15. Bakhtin's term parodic stylization needs some explanation because of his own apparently contradictory statements on the subject of parody. In Problems of Dostoevsky's Poetics Bakhtin draws what appears to be a rigid distinction between parody and stylization: "The situation is different with parody. Here, as in stylization, the author again speaks in someone else's discourse, but in contrast to stylization parody introduces into that discourse a semantic intention that is directly opposed to the original one. The second voice, once having made its home in the other's discourse, clashes hostilely with its primordial host and forces him to serve directly opposing aims. Discourse becomes an arena of battle between two voices. In parody, therefore, there cannot be that fusion of voices possible in stylization . . .; the voices are not only isolated from one another, separated by a distance, but are also hostilely opposed" (193). In The Dialogic Imagination, however, Bakhtin views parody and stylization as the two ends of a continuum on which there is no clear line of demarcation: "Between stylization and parody, as between two extremes, are distributed the most varied forms for languages to mutually illuminate each other and for direct hybrids, forms that are themselves determined by the most varied interactions among languages, the most varied wills to language and to speech, that encounter one another within the limits of a single utterance" (364). The hybrid form of "parodic stylization" thus encompasses a more complex fusion of voices that enables the kind of dialogue - beyond simple hostility - that Bakhtin describes below. It is with this sense that I use the term parody here.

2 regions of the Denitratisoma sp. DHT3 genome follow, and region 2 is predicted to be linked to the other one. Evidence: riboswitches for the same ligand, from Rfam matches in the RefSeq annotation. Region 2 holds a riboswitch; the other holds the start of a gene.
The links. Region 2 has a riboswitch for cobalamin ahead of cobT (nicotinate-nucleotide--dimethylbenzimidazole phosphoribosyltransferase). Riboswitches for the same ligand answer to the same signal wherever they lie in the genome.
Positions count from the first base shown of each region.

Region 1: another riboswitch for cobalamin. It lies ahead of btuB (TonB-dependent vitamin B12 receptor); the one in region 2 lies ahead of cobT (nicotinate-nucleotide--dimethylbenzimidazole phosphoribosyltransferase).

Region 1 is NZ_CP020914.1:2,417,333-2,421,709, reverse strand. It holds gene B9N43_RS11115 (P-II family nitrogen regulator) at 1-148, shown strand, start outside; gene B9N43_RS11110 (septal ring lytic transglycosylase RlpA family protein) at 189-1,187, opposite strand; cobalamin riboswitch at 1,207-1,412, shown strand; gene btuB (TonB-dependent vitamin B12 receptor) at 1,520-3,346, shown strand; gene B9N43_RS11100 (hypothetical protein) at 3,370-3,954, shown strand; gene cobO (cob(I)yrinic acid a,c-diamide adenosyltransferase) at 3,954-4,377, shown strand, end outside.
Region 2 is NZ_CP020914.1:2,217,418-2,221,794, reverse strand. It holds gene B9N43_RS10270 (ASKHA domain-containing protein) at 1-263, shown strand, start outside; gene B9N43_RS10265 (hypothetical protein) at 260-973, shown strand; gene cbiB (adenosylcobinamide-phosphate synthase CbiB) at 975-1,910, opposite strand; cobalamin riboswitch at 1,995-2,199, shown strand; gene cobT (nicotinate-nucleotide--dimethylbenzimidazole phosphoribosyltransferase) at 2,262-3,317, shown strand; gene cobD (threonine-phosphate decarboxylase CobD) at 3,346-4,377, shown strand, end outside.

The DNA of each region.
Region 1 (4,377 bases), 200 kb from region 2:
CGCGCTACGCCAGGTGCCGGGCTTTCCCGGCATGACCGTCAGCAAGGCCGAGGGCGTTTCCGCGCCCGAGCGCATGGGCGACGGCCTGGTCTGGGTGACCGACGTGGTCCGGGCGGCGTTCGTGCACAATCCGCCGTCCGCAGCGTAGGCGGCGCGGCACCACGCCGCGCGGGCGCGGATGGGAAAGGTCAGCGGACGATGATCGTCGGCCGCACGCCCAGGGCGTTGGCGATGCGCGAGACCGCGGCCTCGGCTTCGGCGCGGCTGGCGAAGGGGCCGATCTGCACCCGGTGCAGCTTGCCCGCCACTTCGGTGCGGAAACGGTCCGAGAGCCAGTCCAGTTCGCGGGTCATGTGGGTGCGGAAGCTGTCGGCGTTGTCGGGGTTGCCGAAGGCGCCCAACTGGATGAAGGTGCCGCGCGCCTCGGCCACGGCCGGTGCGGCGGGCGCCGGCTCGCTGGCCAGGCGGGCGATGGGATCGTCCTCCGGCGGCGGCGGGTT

16. Stepto's mapping of the relationship between modem texts and their nineteenth-century predecessors as "responses" to the "calls" of the earlier texts may appear to share certain elements with a Bakhtinian notion of parody, especially in Stepto's claim that the relationship is a "contrapuntal and dialectical" one in which the later texts are not to be viewed as superior to the earlier (xi). Yet Stepto's reading of The Autobiography is remarkably unidirectional in its suggestion that "one of Johnson's key narrative strategies is the illumination of his narrator's failings through presentations of his misreadings and non-readings of 'tribal' texts and contexts" (118). In other words, Stepto always interprets Johnson's allusion to earlier texts, and in particular their slave heroes, as a method of establishing the narrator's lack of heroism (104). I hope to establish the relationship between these texts as more complex and dialogical.